Picking is a very time consuming process. But if you didn’t pick your own, you’d go bankrupt. Blueberries are expensive, even in season!


  2. Good story!


  3. I just buy the frozen wild maine blue berries….much easier 🙂 You know we planted two blueberries this year in our garden….they grew two foot over the summer. Hoping for some treats next year even though they won’t be a good as the wild ones.


  4. I love blueberries, but two cups a day sounds a bit excessive. Probably just like all the other healthy advice we get on a regular basis!


  5. Let’s see – two cups a day would be 700+ for a year. One half day to pick two cups would mean it would take you a year to pick the 700+ cups, wouldn’t it? I agree, not terribly practical.



  6. Blueberry picking — sounds like hard work to us — and you probably end up with blue thumbs by the end of the day.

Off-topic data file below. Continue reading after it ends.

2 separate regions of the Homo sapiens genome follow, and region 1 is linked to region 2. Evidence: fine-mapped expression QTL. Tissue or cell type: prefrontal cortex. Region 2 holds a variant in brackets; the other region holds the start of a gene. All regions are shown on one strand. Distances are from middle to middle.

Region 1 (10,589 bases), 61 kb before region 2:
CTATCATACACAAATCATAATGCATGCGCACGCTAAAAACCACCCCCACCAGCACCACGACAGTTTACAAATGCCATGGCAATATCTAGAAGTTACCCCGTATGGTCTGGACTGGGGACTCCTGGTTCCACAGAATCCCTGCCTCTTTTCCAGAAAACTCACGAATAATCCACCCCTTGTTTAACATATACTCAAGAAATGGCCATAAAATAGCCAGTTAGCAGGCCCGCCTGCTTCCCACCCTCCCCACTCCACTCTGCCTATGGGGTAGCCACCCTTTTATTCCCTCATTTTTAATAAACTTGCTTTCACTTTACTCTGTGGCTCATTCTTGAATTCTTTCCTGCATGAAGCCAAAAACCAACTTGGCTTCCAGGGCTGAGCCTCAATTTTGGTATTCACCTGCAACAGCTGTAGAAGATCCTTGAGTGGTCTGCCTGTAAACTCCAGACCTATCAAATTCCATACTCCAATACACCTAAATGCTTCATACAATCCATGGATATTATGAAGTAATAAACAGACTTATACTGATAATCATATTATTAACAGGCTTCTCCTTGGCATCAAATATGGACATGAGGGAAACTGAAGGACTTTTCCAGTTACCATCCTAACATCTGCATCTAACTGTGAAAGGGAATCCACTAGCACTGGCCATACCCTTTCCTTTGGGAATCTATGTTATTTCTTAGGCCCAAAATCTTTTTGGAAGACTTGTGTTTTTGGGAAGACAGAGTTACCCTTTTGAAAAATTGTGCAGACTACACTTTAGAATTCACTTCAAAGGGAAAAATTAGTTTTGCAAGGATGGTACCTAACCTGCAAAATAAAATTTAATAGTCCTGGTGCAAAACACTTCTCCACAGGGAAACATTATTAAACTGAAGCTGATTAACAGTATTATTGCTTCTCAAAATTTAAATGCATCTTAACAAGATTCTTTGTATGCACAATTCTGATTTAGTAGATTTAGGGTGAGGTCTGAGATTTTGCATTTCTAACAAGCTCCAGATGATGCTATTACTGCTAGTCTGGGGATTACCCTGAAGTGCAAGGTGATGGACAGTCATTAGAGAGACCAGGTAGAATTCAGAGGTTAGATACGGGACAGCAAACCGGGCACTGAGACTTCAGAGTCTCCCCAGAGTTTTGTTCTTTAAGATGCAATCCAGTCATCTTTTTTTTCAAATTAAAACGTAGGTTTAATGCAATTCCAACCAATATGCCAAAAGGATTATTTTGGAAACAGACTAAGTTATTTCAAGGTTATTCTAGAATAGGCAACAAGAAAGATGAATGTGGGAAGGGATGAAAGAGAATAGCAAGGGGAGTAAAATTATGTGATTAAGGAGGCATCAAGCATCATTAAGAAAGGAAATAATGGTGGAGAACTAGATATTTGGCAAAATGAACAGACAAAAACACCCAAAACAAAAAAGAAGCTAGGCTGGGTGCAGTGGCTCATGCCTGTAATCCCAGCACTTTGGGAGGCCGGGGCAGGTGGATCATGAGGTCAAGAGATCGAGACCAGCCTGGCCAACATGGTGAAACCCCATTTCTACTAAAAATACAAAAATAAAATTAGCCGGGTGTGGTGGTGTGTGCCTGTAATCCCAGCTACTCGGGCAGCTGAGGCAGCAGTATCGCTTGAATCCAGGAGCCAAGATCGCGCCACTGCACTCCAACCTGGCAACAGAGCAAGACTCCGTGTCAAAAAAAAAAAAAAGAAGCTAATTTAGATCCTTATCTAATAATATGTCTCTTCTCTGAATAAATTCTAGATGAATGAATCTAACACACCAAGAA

7. Here are another couple of thoughts. First, have you ever heard or read that if you’re lost in the woods you should NOT hunt and pick berries because you’ll spend more energy getting them than you’ll get from them? I think that advice would be hard to follow, don’t you? My other thought is lovely wild blueberry picnics near the shore of Lake Superior — but no, I’m not going to give directions to the spot!


  8. I also use frozen wild blueberries (about 3/4 cup a day), but I’ve picked them wild before, and I doubt they’re really wild. But, they probably are what were used in the study…
    I’m itching for a Keweenaw trip – with or without blueberries – but will do my best to stave off that travel bug!


  9. Bowsers, we didn’t know you was a u-per. Dad remember a geology field trip to the UP. Pawsome country.


  10. 2 cups… lol! Wonderful story/memory. I’ve picked wild blueberries, too, so I can appreciate the humor. They are tasty little things. 🙂


  11. 2 cups per day? They must’ve been talking about wine not blueberries! LOL! Never picked blueberries but maybe it is more fun than wild black raspberries with the preponderance of poison ivy?